As of the census of 2010, there were 2,526 people, 1,082 households, and 666 families residing in the city. The population density was 499.2 inhabitants per square mile (192.7/km2). There were 1,300 housing units at an average density of 256.9 per square mile (99.2/km2). The racial makeup of the city was 93.3% White, 0.4% African American, 0.9% Native American, 0.5% Asian, 0.2% Pacific Islander, 1.7% from other races, and 2.9% from two or more races. Hispanic or Latino of any race were 5.7% of the population.
There were 1,082 households of which 32.3% had children under the age of 18 living with them, 44.0% were married couples living together, 12.4% had a female householder with no husband present, 5.2% had a male householder with no wife present, and 38.4% were non-families. 33.5% of all households were made up of individuals and 16.8% had someone living alone who was 65 years of age or older. The average household size was 2.29 and the average family size was 2.89.
The median age in the city was 39.2 years. 25.1% of residents were under the age of 18; 7.8% were between the ages of 18 and 24; 22.8% were from 25 to 44; 24.4% were from 45 to 64; and 19.9% were 65 years of age or older. The gender makeup of the city was 47.8% male and 52.2% female.
As of the census of 2000, there were 2,563 people, 1,126 households, and 669 families residing in the city. The population density was 1,206.9 people per square mile (466.8/km²). There were 1,305 housing units at an average density of 614.5 per square mile (237.7/km²).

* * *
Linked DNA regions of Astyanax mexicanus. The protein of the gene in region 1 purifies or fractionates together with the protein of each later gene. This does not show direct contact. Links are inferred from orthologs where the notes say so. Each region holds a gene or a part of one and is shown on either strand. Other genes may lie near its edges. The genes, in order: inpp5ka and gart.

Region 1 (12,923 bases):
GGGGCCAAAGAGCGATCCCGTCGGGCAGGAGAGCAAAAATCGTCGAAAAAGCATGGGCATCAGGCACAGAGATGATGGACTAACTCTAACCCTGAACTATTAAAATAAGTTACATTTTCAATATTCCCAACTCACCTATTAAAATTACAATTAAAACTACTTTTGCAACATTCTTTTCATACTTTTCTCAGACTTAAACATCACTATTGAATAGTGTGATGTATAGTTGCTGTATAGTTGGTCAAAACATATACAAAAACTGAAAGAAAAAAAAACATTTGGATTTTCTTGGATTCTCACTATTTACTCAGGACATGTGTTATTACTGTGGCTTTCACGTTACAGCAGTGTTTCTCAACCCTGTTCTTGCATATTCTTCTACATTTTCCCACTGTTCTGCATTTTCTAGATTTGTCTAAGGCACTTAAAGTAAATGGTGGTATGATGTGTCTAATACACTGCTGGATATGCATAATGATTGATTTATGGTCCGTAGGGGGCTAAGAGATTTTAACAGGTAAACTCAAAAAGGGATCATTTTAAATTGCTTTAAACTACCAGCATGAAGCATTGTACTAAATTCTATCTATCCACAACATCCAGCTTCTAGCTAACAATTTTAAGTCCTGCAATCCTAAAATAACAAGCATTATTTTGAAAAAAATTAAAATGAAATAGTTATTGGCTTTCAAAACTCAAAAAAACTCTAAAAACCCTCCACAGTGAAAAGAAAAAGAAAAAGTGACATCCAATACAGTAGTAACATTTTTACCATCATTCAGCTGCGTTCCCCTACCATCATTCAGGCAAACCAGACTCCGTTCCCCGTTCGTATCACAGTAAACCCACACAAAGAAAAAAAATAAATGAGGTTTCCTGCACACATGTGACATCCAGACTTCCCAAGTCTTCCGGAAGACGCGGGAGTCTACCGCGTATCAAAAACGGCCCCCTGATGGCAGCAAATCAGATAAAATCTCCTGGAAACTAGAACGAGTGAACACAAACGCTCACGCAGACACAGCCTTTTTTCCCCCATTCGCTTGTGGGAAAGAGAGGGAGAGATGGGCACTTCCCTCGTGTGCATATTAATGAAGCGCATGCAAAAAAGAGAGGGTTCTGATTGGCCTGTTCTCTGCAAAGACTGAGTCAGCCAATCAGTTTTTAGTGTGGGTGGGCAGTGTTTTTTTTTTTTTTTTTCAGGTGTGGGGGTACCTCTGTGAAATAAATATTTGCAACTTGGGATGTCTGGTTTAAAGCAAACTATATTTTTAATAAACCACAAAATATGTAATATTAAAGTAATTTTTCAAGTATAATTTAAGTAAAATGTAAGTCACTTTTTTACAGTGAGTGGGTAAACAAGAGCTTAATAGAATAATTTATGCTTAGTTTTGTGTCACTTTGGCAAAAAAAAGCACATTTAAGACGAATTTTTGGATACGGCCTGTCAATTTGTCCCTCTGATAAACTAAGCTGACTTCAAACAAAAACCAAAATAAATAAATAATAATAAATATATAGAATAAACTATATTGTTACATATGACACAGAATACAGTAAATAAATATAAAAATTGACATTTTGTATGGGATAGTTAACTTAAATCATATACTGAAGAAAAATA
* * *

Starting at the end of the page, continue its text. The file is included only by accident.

The racial makeup of the city was 95.8% White, 0.6% African American, 0.4% Native American, 0.5% Asian, <0.1% Pacific Islander, 1.6% from other races, and 1.0% from two or more races. Hispanic or Latino of any race were 4.5% of the population.
There were 1,126 households out of which 26.6% had children under the age of 18 living with them, 47.2% were married couples living together, 8.9% had a female householder with no husband present, and 40.5% were non-families. 36.9% of all households were made up of individuals and 19.9% had someone living alone who was 65 years of age or older. The average household size was 2.21 and the average family size was 2.88.
In the city, the population was spread out with 24.0% under the age of 18, 7.0% from 18 to 24, 25.0% from 25 to 44, 20.1% from 45 to 64, and 24.0% who were 65 years of age or older. The median age was 41 years. For every 100 females, there were 88.7 males. For every 100 females age 18 and over, there were 83.7 males.